Dennis Barlow, who has been Burbank's city attorney for 14 years, announced plans this week to step down in September. Before his arrival in Burbank, he worked as senior assistant city attorney in San Bernardino and in the county counsel's office in Yuba and Kern counties. Barlow says he only recently decided to step down, despite wishing he could stay to tie up loose ends.
GRETCHEN MEIER: What brought you to Burbank initially?
DENNIS BARLOW: Well, it was a good career opportunity, obviously. I grew up in Glendale, and it was nice to come back to where I grew up. You always look to move up professionally in your career, and as a senior assistant this was the next logical step.
Q: What has kept you here, then, for 14 years?
A: I like Burbank a lot. It's a great city to live and work in. I've really enjoyed the people, the community and the city councils I've worked with.
Q: When we met, you said you would end your career in Burbank. Why now?
A: I got to thinking about it last year when I had a [minor] heart attack. I have two more grandkids on the way and I thought, you know, maybe I should slow down and watch my health. Nothing special as to why. I'm just getting older, and my kids keep reminding me all the time. I have 10 children and 18 grandchildren, and I would like to see more of them. I have six married children in six different states — none in California.
Q: What were the greatest challenges you've faced here in Burbank?
A: We've struggled with the Bob Hope Airport the whole time I've been here. The relationship has improved, and we're working things out. I kept thinking that I haven't accomplished everything I want to do and maybe I'll stay to see things though. It's been 14 years though, and you're never finished with everything.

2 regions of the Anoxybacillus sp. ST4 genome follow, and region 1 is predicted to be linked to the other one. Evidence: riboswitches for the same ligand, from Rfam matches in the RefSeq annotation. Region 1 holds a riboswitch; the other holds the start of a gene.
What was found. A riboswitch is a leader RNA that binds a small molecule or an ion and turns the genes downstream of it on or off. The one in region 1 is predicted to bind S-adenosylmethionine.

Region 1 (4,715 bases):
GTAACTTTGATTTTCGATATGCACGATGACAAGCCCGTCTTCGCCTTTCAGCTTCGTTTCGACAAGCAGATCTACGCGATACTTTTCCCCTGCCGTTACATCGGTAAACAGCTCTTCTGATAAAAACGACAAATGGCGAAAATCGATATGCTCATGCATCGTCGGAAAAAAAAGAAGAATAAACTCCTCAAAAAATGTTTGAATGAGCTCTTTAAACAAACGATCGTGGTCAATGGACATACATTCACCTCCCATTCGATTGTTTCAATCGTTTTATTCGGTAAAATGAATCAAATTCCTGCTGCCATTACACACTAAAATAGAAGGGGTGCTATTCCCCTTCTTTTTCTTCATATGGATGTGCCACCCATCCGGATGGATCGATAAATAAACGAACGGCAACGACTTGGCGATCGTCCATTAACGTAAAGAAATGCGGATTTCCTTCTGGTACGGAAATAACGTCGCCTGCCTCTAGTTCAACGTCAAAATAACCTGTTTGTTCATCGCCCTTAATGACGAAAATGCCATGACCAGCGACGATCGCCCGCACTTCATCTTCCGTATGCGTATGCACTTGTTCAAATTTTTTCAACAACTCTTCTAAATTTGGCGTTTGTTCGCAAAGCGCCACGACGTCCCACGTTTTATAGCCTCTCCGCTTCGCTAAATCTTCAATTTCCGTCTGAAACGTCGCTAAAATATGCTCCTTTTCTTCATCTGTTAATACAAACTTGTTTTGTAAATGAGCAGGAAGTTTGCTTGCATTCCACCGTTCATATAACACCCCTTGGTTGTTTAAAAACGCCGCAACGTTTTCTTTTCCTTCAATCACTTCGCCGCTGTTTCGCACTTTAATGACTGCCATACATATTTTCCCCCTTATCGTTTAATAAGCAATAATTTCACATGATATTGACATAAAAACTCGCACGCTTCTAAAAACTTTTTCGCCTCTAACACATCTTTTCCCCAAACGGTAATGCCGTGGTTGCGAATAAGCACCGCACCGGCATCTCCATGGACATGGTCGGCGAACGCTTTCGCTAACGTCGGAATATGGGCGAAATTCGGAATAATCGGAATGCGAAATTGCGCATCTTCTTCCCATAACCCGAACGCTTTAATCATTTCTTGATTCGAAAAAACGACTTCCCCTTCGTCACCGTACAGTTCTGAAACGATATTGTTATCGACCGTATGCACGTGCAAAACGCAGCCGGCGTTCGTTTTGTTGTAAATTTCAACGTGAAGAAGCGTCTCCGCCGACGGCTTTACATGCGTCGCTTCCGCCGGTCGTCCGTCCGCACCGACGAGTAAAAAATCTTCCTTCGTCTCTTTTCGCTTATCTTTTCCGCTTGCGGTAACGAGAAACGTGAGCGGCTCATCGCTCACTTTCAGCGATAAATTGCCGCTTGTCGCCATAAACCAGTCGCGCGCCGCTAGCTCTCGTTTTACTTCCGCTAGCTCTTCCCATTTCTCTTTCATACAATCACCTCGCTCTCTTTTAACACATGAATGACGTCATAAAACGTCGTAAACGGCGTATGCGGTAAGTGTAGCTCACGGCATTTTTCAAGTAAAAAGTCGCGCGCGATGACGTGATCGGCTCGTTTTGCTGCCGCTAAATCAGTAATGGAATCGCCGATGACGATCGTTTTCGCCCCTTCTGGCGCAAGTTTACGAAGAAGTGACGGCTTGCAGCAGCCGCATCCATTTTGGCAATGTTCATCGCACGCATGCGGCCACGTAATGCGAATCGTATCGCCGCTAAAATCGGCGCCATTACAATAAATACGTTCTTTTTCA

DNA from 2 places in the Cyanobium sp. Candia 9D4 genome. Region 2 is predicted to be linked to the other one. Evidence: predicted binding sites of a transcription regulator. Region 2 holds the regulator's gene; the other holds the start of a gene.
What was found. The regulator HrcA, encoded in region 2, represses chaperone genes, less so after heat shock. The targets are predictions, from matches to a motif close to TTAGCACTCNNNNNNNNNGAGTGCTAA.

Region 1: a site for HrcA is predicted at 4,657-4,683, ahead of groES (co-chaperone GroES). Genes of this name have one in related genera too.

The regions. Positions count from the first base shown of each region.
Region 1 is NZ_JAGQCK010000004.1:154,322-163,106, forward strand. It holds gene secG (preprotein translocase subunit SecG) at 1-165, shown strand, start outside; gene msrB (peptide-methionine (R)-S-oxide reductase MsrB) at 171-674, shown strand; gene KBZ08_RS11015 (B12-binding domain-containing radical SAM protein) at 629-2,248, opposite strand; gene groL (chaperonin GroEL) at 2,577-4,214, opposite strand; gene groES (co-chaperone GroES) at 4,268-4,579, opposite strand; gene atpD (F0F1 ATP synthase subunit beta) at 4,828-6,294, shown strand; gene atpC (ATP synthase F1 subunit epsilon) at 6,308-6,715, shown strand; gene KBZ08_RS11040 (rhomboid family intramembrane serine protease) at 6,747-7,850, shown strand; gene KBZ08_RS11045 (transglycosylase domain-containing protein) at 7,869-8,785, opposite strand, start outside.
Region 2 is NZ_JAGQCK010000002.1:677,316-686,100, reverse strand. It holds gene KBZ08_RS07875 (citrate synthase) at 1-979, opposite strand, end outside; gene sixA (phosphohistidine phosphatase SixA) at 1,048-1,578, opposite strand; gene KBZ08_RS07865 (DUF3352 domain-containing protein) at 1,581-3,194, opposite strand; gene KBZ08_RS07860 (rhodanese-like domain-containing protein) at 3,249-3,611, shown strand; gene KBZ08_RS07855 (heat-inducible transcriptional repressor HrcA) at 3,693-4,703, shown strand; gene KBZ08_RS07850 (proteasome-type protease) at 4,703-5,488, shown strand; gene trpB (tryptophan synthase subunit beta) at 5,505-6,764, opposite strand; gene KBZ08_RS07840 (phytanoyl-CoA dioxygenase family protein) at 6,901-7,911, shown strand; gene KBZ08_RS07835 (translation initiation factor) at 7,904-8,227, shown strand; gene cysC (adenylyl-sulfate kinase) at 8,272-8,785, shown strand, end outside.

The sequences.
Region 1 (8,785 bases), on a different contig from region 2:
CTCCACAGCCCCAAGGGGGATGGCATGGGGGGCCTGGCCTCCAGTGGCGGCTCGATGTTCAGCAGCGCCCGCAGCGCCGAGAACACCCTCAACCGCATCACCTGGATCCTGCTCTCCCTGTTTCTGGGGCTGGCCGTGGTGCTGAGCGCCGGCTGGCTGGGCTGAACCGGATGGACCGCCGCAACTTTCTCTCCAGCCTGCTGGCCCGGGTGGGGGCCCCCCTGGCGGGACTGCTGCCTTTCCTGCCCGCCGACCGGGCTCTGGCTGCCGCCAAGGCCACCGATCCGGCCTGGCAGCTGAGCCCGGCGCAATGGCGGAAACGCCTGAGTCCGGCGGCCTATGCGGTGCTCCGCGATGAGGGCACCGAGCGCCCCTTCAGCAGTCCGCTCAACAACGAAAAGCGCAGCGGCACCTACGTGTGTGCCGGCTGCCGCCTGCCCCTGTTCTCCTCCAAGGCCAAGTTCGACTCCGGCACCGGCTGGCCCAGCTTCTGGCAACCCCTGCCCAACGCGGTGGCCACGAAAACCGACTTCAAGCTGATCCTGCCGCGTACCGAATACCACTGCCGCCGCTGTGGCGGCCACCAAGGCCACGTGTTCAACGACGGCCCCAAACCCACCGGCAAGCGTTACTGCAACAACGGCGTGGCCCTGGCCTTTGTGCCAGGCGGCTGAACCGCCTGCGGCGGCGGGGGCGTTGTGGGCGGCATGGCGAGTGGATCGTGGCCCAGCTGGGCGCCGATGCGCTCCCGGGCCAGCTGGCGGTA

Q: What else would you like to have seen finished?
A: Obviously it would be nice to have everything wrapped up in a nice bow, but that's not going to happen. We've got a bit longer with [Burbank Police Department] litigation, and I would like to see the city in better financial shape. Compared to a lot of other cities though, we're doing great.
Q: Would you say criticism of your office has been high as of late, or does it come in cycles?
A: I would say there's always criticism generally because of the nature of law. An attorney will say that this is a lot, and people will say what you want the law to be. I understand that.
Q: What about internal problems between city departments?
A: That has rarely happened. We'll have disagreements, but nothing horrible.
Q: Do you think city attorneys need to have a certain personality type?
A: As I've watched around the state, there are people who are involved with the everyday happenings, and there are those that are standoffish. There are so many different types; I would say no.
Q: Where do you see yourself in that spectrum?
A: I like to think I am somewhere in the middle. I've tried very hard to have my staff take ownership and be involved through an entire project. Often city attorneys will be the one to present their work, but I like my staff to see it all the way through. If they do the work, they should get to see the end result.
Q: What is the role of the city attorney? Is it forwarding the interest of the city, City Council or public at large?